However, it is perfectly legitimate to only hire teachers who share the aims and values of the school. It may well be these people agree with these aims and value but have different ideas about the means to get there. They will add to healthy debate and will help avoid the ‘group-think’ that you mention. I don’t see the point of recruiting teachers who do not have the same standards for behaviour and the same aspirations for learning that the rest of the staff have, and I suspect this is something we agree upon. To otherwise wouldn’t be encouraging diversity, it would be weakening the power of the school to achieve a good education for everyone.

      The 12 Gallup points are excellent, and notably do not include mention of pay which only goes to show the dubious logic behind performance pay. Thank you for sharing those, I would like to work those in to my next draft of the key principles.

      Focus on variance is not remotely vague, it is incredibly precise. If one department, teacher, or student is doing markedly worse than the rest of the school (on a rich mixture of measures) then that is precisely what good managers should be dealing with, by providing support, sharing good practice from outstanding colleagues. In fact that supports the Gallup points: 5 (someone at work seems to care about me), point 6 (someone at work encourages my development), point 11 (In the last six months someone has talked to me about my progress) and 12 (In the last year I have had opportunities to learn and grow). Here too culture and leadership are not vague or woolly, but vital. If the staff culture is one where any support is viewed as a threat or weakness then there can be no improvement, and motivation will decrease. If variation is ignored then people are not being given the opportunity to learn from their colleagues or examine the effectiveness of their practice.

      Finally, good behaviour is not a resource that is supplied by management – this is something that fosters the attitude of “someone should be making these kids behave before they walk in my classroom”. I want everyone to take responsibility for improving behaviour directly, with all the resources and support from senior mangement that they need. I absolute don’t think anyone should be throwing their hands up and saying “why doesn’t management deal with this class?”

  3. The four central pillars you list are key ingredients in any sucessful organisations not just schools and they are deeply aligned with Becta’s Self Review Framework too.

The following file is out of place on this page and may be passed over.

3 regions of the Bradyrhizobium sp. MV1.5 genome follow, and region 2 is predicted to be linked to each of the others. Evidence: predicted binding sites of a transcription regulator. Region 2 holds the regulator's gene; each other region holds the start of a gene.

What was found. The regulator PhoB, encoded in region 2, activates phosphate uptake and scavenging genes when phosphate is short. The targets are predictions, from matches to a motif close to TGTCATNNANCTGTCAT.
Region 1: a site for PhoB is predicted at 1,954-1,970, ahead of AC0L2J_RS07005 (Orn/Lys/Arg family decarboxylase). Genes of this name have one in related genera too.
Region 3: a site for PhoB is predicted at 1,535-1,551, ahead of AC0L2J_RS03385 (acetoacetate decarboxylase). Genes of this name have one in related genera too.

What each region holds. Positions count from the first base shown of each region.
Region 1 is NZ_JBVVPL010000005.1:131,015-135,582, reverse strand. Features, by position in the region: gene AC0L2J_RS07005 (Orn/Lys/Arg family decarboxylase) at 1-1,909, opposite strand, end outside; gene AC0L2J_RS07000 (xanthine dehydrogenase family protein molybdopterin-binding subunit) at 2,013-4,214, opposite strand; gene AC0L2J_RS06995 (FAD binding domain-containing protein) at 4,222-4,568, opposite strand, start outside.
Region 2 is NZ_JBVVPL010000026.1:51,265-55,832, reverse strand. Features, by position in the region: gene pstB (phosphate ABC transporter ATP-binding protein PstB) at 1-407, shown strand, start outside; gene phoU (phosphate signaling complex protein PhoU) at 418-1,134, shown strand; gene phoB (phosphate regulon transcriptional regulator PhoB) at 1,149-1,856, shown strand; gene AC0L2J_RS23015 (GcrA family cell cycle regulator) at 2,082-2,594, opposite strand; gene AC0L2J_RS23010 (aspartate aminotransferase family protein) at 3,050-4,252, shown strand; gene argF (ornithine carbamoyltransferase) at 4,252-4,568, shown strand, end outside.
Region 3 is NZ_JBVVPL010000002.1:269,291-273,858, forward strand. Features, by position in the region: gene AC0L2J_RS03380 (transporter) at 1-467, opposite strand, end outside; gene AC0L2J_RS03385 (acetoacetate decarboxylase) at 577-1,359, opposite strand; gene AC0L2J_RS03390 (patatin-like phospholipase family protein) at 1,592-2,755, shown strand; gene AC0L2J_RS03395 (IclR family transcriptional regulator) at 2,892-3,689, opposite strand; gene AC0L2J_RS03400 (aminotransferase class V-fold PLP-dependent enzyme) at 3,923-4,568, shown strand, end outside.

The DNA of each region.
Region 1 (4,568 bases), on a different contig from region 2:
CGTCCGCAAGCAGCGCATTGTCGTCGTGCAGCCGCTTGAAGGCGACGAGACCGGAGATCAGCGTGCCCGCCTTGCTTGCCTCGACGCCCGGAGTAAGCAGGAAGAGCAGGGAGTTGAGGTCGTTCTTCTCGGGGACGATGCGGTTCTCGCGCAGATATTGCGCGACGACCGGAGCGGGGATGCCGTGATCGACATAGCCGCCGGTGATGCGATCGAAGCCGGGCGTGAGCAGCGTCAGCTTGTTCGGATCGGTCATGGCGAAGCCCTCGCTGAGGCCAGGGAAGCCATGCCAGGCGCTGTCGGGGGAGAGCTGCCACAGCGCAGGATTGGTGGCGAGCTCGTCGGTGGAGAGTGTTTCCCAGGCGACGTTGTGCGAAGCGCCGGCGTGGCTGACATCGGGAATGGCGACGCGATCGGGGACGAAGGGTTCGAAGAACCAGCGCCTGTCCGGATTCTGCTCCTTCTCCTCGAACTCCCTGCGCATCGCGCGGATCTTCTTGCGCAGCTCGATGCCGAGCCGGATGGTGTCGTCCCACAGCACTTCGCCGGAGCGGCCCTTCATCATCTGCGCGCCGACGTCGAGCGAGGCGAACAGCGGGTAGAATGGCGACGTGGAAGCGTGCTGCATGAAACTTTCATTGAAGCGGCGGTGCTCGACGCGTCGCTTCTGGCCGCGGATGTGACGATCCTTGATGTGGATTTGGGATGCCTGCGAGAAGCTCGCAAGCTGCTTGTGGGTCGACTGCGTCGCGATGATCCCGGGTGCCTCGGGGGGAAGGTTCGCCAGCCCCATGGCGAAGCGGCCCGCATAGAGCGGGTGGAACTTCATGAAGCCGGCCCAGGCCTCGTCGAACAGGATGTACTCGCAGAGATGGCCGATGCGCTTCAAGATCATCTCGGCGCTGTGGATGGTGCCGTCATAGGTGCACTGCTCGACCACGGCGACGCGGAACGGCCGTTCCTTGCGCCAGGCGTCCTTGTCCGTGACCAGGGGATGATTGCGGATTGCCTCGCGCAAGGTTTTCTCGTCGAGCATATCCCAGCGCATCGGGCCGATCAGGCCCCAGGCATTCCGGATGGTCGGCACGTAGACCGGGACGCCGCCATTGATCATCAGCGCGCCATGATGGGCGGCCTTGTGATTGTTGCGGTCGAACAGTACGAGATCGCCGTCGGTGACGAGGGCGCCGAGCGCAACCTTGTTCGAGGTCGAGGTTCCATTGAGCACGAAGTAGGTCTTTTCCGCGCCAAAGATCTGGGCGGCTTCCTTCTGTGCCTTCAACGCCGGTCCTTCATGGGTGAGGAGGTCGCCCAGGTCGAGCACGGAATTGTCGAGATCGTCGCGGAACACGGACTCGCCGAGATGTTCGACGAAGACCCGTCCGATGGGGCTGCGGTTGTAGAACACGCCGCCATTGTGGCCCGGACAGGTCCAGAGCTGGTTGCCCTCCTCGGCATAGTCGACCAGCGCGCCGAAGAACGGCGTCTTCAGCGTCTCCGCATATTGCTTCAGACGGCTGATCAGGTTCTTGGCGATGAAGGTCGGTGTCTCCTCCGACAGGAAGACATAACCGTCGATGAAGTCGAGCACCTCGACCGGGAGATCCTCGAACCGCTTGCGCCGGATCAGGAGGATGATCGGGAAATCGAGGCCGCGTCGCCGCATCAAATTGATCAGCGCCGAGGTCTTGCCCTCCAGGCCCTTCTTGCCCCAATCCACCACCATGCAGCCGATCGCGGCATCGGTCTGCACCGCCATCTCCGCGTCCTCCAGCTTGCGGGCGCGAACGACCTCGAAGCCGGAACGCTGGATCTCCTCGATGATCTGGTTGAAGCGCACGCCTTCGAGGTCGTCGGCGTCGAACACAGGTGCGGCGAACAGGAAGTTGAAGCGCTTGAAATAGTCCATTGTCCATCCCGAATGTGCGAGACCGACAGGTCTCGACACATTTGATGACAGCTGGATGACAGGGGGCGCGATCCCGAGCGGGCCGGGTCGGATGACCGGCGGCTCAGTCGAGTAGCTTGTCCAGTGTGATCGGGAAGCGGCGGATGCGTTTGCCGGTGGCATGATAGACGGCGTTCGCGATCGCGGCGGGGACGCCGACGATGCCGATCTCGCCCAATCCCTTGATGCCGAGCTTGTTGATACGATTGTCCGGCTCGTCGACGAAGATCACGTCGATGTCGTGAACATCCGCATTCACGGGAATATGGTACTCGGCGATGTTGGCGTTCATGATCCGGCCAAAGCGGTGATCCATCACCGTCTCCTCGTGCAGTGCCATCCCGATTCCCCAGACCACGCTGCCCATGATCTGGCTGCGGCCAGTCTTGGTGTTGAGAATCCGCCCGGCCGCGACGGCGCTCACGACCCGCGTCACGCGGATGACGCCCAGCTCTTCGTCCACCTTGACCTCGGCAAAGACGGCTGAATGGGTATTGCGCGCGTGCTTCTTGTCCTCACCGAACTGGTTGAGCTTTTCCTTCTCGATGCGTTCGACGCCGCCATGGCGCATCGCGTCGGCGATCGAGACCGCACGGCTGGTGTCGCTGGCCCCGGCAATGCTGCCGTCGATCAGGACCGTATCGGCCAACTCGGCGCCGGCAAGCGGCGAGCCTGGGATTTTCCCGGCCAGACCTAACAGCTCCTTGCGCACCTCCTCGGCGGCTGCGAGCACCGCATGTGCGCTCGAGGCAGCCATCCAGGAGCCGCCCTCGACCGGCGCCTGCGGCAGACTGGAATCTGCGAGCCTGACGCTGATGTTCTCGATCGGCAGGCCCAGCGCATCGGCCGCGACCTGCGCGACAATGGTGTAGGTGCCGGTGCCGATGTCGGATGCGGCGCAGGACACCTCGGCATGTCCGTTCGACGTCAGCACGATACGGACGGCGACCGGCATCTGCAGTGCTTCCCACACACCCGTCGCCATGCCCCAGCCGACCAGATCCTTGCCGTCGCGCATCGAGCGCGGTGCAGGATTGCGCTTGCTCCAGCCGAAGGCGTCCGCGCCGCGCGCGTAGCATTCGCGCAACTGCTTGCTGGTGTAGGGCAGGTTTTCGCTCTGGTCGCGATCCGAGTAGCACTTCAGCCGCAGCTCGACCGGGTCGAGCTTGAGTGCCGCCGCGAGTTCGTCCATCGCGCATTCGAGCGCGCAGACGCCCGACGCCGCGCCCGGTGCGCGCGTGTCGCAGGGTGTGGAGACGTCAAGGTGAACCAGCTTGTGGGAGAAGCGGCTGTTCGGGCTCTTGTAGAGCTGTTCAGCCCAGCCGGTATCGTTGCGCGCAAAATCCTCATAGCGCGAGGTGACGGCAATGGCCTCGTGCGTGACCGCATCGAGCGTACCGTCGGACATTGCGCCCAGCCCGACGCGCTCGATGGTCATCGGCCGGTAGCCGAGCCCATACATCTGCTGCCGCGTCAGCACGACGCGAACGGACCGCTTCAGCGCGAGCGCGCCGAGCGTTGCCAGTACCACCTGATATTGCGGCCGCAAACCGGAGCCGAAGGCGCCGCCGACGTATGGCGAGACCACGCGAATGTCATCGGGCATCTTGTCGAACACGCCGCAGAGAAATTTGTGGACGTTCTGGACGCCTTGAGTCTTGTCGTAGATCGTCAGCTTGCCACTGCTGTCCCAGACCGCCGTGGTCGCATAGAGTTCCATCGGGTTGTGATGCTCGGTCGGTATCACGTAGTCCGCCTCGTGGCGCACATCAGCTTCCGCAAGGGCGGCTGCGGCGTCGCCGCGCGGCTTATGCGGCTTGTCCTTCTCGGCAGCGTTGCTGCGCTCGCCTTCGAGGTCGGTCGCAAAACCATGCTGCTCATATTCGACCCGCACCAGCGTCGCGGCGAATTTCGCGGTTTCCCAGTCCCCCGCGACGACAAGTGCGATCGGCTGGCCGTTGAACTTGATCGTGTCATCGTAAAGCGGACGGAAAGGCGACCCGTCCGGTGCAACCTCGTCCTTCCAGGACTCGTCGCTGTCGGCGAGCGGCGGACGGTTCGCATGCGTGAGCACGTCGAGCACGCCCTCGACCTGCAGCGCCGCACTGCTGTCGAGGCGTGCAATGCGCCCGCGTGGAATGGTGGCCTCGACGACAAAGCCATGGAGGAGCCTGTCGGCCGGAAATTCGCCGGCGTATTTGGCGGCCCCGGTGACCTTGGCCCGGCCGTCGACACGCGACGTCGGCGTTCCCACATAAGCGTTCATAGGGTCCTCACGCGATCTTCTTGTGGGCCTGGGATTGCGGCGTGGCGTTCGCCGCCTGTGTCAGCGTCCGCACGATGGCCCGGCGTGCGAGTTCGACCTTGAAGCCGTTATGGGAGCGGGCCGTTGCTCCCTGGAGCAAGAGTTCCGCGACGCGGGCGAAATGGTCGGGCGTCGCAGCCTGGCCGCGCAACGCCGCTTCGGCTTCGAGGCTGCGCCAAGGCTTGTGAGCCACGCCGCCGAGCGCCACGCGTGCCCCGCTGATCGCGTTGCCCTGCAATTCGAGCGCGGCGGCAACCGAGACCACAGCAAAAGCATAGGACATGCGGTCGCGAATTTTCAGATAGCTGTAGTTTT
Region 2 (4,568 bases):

The problems I encounter is that far too many schools have some elements of the above four but usually not all. One missing element causes the whole fragile card tower to collapse and so the school never really progresses. It could be argued you could have 3 out of the 4 but I was discussing this with a colleague the other day who said they had a weak head teacher (on what grounds he was judged to be weak are another story) but they had a strong staff who knew where they wanted to grow and develop. I argued that a weak head teacher would eventually lead to the school not achieveing its goals. It deos remain to be seen but I feel this will be the case.
    A big problem in schools is that a lot of (and I mean a lot of) head teachers rarely understand learning. I think this is changing (or was changing until May 2010) and many more have an understanding of how a process driven approach to school life is more effective in improving learning that a knowledge led one.
    I love the ideas that Sugata Mitra has developed in his SOLE project. Do we need schools at all?

  4. David, I did say a ‘vague focus on variance’ was the issue – not that variance, when looked at properly, should always be ignored.

    If there is a problem – highlighted across a ‘rich mixture’ of measures then of course people should be supported. I think I’ve spoken with you before about my fondness of the PAR System in America, where any new or under-performing teachers are given the structured support of an ‘AST-like’ teacher. People working as PAR Advisors *must* have taught for a minimum of 5 years and can only be PARs for 3 years before returning to the classroom, meaning their skills remain fresh. The other great thing about PARs is that teachers who feel as though they are struggling can also self-refer ( even though their data may be fine because they are working to cover their tracks).

    I guess my point is that it is all very well to say that we *should* use data, or encourage culture, but being specific about *how* we do this – and making sure that how we does it treats the human beings involved as dignified autonomous humans – matters more than making data super-accurate or voluminous.